Simple to use mobile applications that save time now and far into the future.
A World Class Mobile Solutions Provider.
URDesigns is a software development company headed by Eric Dobbins, an expert in the field of mobile solutions since 1998. For over 20 years, he has perfected the art of connecting field personnel to a company’s business systems—usually to improve overall efficiency and productivity, just to name a few of the benefits. He founded URDesigns with the aim to partner with customers, help them organize their existing business processes, streamline it, and then drop all the unnecessary complexities; all while packaged in our capable mobile solutions.
We start with a simple assessment of your company’s profile and needs, then match it with the mobile solutions we currently have: from Field Service Solutions, Delivery and Warehouse Solutions, and ultimately to 100% Custom Solutions that are tailor-made to our customers’ requirements. If your company does service in a field or shop, our Field Service Solution is the one for you, while our Delivery & Warehouse Solutions is for companies seeking to integrate inventory, tracking, purchasing, shipment, delivery, and return processing into just one simple business process. Our most flexible solution yet is the 100% Custom Solutions, that is designed from the ground up by our clients themselves, to fit their unique and specific needs. In everything we do, we base it all off on our clients’ preferences. UR-Way is the right way.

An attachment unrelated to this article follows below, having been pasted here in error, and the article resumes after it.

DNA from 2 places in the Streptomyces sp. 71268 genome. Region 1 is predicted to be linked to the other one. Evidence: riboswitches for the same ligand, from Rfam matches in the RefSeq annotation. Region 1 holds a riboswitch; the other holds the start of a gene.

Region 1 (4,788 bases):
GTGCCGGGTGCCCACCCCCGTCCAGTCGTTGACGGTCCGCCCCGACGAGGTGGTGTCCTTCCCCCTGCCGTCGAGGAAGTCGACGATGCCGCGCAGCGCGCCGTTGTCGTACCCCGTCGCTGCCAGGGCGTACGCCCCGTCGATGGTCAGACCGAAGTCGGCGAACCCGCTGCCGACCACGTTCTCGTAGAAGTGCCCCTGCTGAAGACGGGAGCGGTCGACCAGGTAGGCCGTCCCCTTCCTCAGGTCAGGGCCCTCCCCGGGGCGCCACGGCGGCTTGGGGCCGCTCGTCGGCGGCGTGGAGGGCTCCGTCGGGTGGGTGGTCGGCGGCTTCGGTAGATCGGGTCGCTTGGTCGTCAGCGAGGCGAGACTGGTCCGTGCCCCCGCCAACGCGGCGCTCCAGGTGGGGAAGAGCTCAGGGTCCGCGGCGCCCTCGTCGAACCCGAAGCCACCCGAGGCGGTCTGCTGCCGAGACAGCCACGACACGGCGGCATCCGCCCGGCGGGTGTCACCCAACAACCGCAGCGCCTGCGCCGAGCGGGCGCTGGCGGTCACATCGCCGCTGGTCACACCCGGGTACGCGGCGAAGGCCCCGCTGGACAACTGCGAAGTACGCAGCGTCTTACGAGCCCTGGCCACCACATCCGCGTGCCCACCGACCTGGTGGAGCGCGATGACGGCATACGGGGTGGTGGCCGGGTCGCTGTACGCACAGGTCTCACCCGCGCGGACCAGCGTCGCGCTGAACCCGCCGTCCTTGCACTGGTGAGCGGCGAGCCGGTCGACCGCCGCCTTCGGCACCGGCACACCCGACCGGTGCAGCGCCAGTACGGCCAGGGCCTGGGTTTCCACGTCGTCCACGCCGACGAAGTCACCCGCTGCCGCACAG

Read Through Eric's Story Here:
When it comes to technical problems and solutions, you know Eric Dobbins is the guy you can trust. Hailing from North Carolina, he has been exposed to not only running a business at a young age but also to almost every technical work there growing up while serving the military at the same time. From that alone, you could already tell Eric Dobbins is not like any other CEO out there. One could even say he’s a jack of all technical trades.
Groomed for Business